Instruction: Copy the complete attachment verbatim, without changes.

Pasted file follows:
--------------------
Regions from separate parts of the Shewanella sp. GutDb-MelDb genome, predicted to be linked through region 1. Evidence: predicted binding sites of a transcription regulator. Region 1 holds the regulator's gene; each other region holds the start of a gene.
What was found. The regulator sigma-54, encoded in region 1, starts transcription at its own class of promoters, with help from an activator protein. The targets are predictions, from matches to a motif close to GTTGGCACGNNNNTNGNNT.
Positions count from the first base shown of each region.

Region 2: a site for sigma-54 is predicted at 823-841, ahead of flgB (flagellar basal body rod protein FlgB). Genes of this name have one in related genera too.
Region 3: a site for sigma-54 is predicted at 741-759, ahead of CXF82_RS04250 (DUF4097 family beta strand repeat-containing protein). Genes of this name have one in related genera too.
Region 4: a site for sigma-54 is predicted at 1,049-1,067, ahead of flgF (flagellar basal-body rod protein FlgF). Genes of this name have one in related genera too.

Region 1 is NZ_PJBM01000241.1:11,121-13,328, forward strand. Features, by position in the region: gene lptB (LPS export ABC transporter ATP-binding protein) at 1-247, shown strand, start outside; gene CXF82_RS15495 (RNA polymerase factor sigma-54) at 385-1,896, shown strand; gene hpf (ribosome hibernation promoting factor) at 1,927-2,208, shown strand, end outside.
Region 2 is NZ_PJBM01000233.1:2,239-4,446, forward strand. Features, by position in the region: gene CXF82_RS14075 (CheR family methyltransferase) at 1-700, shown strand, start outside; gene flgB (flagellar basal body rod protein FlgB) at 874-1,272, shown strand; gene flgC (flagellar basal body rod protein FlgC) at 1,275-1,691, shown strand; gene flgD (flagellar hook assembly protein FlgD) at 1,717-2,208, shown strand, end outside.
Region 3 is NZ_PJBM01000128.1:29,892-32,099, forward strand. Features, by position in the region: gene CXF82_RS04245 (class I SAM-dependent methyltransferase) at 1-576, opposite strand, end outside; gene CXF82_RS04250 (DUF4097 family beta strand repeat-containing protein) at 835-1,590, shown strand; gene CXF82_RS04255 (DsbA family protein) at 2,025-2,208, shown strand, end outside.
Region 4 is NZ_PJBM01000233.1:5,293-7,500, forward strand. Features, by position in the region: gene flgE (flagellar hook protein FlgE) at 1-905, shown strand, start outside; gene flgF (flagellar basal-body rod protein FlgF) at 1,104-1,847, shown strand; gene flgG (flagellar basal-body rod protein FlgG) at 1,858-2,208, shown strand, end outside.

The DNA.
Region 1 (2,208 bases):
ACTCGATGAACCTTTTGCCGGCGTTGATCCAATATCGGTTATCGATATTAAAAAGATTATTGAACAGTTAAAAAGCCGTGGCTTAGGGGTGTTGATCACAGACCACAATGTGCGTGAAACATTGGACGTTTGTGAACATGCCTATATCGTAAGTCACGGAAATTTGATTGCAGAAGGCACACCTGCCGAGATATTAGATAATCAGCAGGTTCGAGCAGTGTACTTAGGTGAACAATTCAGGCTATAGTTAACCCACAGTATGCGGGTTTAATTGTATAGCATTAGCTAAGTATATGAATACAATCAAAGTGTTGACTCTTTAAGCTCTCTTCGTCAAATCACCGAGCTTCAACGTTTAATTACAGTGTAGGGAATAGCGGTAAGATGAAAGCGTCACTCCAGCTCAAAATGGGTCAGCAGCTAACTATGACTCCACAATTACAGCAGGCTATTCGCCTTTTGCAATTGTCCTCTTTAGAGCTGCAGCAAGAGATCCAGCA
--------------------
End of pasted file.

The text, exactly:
Regions from separate parts of the Shewanella sp. GutDb-MelDb genome, predicted to be linked through region 1. Evidence: predicted binding sites of a transcription regulator. Region 1 holds the regulator's gene; each other region holds the start of a gene.
What was found. The regulator sigma-54, encoded in region 1, starts transcription at its own class of promoters, with help from an activator protein. The targets are predictions, from matches to a motif close to GTTGGCACGNNNNTNGNNT.
Positions count from the first base shown of each region.

Region 2: a site for sigma-54 is predicted at 823-841, ahead of flgB (flagellar basal body rod protein FlgB). Genes of this name have one in related genera too.
Region 3: a site for sigma-54 is predicted at 741-759, ahead of CXF82_RS04250 (DUF4097 family beta strand repeat-containing protein). Genes of this name have one in related genera too.
Region 4: a site for sigma-54 is predicted at 1,049-1,067, ahead of flgF (flagellar basal-body rod protein FlgF). Genes of this name have one in related genera too.

Region 1 is NZ_PJBM01000241.1:11,121-13,328, forward strand. Features, by position in the region: gene lptB (LPS export ABC transporter ATP-binding protein) at 1-247, shown strand, start outside; gene CXF82_RS15495 (RNA polymerase factor sigma-54) at 385-1,896, shown strand; gene hpf (ribosome hibernation promoting factor) at 1,927-2,208, shown strand, end outside.
Region 2 is NZ_PJBM01000233.1:2,239-4,446, forward strand. Features, by position in the region: gene CXF82_RS14075 (CheR family methyltransferase) at 1-700, shown strand, start outside; gene flgB (flagellar basal body rod protein FlgB) at 874-1,272, shown strand; gene flgC (flagellar basal body rod protein FlgC) at 1,275-1,691, shown strand; gene flgD (flagellar hook assembly protein FlgD) at 1,717-2,208, shown strand, end outside.
Region 3 is NZ_PJBM01000128.1:29,892-32,099, forward strand. Features, by position in the region: gene CXF82_RS04245 (class I SAM-dependent methyltransferase) at 1-576, opposite strand, end outside; gene CXF82_RS04250 (DUF4097 family beta strand repeat-containing protein) at 835-1,590, shown strand; gene CXF82_RS04255 (DsbA family protein) at 2,025-2,208, shown strand, end outside.
Region 4 is NZ_PJBM01000233.1:5,293-7,500, forward strand. Features, by position in the region: gene flgE (flagellar hook protein FlgE) at 1-905, shown strand, start outside; gene flgF (flagellar basal-body rod protein FlgF) at 1,104-1,847, shown strand; gene flgG (flagellar basal-body rod protein FlgG) at 1,858-2,208, shown strand, end outside.

The DNA.
Region 1 (2,208 bases):
ACTCGATGAACCTTTTGCCGGCGTTGATCCAATATCGGTTATCGATATTAAAAAGATTATTGAACAGTTAAAAAGCCGTGGCTTAGGGGTGTTGATCACAGACCACAATGTGCGTGAAACATTGGACGTTTGTGAACATGCCTATATCGTAAGTCACGGAAATTTGATTGCAGAAGGCACACCTGCCGAGATATTAGATAATCAGCAGGTTCGAGCAGTGTACTTAGGTGAACAATTCAGGCTATAGTTAACCCACAGTATGCGGGTTTAATTGTATAGCATTAGCTAAGTATATGAATACAATCAAAGTGTTGACTCTTTAAGCTCTCTTCGTCAAATCACCGAGCTTCAACGTTTAATTACAGTGTAGGGAATAGCGGTAAGATGAAAGCGTCACTCCAGCTCAAAATGGGTCAGCAGCTAACTATGACTCCACAATTACAGCAGGCTATTCGCCTTTTGCAATTGTCCTCTTTAGAGCTGCAGCAAGAGATCCAGCA